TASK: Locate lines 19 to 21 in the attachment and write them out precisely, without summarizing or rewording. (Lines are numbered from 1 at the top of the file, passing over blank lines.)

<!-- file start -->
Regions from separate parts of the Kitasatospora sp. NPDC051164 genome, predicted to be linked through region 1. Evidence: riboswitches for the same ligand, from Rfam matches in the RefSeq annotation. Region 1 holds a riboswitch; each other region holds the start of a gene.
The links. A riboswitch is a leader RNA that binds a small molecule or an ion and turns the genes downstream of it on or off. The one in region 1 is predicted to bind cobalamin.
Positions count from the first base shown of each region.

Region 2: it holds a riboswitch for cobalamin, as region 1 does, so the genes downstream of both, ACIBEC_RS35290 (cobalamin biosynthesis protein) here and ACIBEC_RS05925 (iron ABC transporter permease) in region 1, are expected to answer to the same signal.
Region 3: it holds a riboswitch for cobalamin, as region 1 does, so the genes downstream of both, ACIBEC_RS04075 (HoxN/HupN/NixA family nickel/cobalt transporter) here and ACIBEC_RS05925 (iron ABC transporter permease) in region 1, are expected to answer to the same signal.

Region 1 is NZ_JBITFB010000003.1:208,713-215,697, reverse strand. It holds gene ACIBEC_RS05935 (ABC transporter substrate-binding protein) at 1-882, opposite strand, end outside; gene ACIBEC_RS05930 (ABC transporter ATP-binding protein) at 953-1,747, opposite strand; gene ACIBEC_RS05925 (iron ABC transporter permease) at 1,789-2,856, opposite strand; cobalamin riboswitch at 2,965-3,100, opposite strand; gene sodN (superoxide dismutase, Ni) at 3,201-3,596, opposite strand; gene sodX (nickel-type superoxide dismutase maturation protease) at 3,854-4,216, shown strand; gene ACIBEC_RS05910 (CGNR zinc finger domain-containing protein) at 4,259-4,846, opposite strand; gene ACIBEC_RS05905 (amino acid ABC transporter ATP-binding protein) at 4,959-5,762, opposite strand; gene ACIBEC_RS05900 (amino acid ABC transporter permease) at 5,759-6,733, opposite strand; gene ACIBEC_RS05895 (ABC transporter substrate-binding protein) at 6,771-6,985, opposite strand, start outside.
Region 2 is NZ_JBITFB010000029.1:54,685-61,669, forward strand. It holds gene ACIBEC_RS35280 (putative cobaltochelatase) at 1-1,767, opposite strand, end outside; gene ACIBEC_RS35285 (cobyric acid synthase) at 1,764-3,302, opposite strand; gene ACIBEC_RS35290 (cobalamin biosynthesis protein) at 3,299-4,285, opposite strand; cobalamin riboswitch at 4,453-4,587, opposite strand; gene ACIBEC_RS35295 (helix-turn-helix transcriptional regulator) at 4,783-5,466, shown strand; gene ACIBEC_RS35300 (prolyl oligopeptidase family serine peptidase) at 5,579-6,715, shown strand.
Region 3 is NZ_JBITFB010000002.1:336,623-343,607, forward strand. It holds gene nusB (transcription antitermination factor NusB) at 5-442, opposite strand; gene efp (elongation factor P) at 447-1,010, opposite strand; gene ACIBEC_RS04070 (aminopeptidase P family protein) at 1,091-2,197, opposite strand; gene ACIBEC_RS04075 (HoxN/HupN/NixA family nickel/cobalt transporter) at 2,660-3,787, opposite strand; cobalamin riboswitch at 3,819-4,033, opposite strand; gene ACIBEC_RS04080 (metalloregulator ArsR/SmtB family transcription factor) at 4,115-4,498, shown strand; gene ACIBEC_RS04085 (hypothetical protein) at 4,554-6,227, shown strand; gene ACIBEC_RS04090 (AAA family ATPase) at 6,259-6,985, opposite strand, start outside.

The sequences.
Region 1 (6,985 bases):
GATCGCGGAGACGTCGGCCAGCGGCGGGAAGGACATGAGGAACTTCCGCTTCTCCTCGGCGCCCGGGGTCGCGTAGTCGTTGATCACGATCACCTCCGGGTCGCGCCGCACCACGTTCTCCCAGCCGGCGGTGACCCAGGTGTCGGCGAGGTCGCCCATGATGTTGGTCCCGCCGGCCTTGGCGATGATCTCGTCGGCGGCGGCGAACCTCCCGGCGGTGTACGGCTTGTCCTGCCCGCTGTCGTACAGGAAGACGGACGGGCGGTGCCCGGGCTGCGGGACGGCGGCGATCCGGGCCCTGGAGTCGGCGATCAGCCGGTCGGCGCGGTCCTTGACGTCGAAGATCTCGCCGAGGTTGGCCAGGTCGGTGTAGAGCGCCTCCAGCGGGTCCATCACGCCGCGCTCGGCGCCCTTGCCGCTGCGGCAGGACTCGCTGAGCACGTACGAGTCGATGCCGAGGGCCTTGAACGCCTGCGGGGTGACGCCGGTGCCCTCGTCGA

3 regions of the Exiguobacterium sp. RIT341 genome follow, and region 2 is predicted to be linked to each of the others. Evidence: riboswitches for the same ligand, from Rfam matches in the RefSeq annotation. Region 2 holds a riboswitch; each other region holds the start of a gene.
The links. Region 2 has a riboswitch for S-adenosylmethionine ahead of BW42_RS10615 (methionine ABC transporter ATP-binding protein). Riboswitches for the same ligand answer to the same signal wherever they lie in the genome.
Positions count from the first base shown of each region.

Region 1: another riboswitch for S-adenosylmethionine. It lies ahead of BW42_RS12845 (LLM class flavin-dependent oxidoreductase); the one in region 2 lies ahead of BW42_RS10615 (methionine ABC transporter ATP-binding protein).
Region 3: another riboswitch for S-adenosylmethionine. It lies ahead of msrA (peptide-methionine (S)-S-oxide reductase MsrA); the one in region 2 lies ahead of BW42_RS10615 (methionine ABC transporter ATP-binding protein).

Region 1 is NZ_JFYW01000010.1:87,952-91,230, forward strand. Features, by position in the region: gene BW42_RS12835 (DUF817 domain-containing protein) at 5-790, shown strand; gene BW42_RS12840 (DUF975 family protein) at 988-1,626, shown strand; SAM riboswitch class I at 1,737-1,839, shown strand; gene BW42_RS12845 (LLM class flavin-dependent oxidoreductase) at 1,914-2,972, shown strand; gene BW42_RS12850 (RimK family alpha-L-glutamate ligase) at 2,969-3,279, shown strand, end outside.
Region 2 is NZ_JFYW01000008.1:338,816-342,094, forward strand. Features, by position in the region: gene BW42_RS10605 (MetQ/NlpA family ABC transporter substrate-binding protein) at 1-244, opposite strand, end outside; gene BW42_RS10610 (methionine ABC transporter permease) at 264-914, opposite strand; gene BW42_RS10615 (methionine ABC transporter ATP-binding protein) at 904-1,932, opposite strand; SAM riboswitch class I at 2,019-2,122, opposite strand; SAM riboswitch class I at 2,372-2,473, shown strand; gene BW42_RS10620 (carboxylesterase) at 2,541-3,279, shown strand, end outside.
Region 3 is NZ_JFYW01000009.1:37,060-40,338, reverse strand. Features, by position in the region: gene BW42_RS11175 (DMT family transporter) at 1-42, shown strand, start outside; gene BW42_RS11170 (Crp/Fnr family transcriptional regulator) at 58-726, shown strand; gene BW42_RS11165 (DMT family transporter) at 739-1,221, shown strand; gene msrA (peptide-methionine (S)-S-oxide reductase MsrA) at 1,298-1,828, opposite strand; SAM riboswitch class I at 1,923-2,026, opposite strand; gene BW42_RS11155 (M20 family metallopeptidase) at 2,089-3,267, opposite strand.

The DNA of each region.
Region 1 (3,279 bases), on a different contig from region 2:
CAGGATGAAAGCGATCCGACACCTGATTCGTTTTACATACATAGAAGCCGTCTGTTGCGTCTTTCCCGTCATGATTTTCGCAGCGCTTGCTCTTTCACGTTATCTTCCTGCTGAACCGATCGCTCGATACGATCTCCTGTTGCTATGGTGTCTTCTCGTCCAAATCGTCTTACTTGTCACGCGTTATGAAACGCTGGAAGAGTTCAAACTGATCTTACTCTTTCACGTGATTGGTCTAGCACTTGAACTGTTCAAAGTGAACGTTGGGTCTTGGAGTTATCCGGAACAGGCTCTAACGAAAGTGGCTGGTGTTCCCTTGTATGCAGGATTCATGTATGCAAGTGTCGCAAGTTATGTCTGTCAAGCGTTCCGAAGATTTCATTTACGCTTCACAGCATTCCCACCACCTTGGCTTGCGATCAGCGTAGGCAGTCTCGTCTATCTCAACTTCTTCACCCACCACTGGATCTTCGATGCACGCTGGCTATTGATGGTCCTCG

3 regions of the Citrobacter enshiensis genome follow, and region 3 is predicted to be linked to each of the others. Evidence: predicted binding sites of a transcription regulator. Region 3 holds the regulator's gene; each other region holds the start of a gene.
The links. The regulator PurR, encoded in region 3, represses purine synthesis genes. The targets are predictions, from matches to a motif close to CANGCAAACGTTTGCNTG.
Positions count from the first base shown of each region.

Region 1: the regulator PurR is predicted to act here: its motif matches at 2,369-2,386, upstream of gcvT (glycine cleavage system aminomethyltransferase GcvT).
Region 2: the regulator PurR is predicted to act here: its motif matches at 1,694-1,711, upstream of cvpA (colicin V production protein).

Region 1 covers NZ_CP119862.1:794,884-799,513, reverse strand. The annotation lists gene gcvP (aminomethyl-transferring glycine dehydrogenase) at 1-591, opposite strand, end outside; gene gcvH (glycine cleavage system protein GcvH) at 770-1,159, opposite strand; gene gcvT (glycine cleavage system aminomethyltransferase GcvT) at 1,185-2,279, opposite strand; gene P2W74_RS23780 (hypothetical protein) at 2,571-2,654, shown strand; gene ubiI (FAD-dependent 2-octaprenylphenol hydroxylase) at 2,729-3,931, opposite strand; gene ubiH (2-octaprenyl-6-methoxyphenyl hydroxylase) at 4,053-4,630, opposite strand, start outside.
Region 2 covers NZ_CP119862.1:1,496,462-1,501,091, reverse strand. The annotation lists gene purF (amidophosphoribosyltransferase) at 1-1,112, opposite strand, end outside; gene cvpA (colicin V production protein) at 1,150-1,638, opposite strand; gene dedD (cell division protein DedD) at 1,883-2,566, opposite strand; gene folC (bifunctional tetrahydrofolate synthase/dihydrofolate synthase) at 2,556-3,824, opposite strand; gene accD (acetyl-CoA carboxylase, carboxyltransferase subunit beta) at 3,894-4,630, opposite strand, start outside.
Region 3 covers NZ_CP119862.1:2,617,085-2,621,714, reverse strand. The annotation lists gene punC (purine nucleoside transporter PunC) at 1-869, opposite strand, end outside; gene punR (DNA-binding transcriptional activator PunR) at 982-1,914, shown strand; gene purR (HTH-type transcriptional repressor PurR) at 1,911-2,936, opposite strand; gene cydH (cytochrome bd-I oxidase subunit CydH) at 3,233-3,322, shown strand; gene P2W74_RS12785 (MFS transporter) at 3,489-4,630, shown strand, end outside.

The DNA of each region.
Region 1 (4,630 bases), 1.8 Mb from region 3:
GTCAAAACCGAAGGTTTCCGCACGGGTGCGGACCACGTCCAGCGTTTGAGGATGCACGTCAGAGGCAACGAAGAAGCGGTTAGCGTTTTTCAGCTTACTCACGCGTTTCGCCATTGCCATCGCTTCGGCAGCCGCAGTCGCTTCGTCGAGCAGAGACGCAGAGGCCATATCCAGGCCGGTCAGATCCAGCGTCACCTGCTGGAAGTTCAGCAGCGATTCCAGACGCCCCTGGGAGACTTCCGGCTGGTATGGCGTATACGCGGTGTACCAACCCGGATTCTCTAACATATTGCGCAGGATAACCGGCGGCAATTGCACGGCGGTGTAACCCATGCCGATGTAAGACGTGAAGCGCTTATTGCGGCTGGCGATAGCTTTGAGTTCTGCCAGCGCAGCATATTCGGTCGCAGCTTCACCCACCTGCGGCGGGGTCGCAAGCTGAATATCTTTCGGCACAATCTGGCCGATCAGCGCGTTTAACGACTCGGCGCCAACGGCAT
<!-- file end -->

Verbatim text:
Region 3 is NZ_JFYW01000009.1:37,060-40,338, reverse strand. Features, by position in the region: gene BW42_RS11175 (DMT family transporter) at 1-42, shown strand, start outside; gene BW42_RS11170 (Crp/Fnr family transcriptional regulator) at 58-726, shown strand; gene BW42_RS11165 (DMT family transporter) at 739-1,221, shown strand; gene msrA (peptide-methionine (S)-S-oxide reductase MsrA) at 1,298-1,828, opposite strand; SAM riboswitch class I at 1,923-2,026, opposite strand; gene BW42_RS11155 (M20 family metallopeptidase) at 2,089-3,267, opposite strand.

The DNA of each region.
Region 1 (3,279 bases), on a different contig from region 2: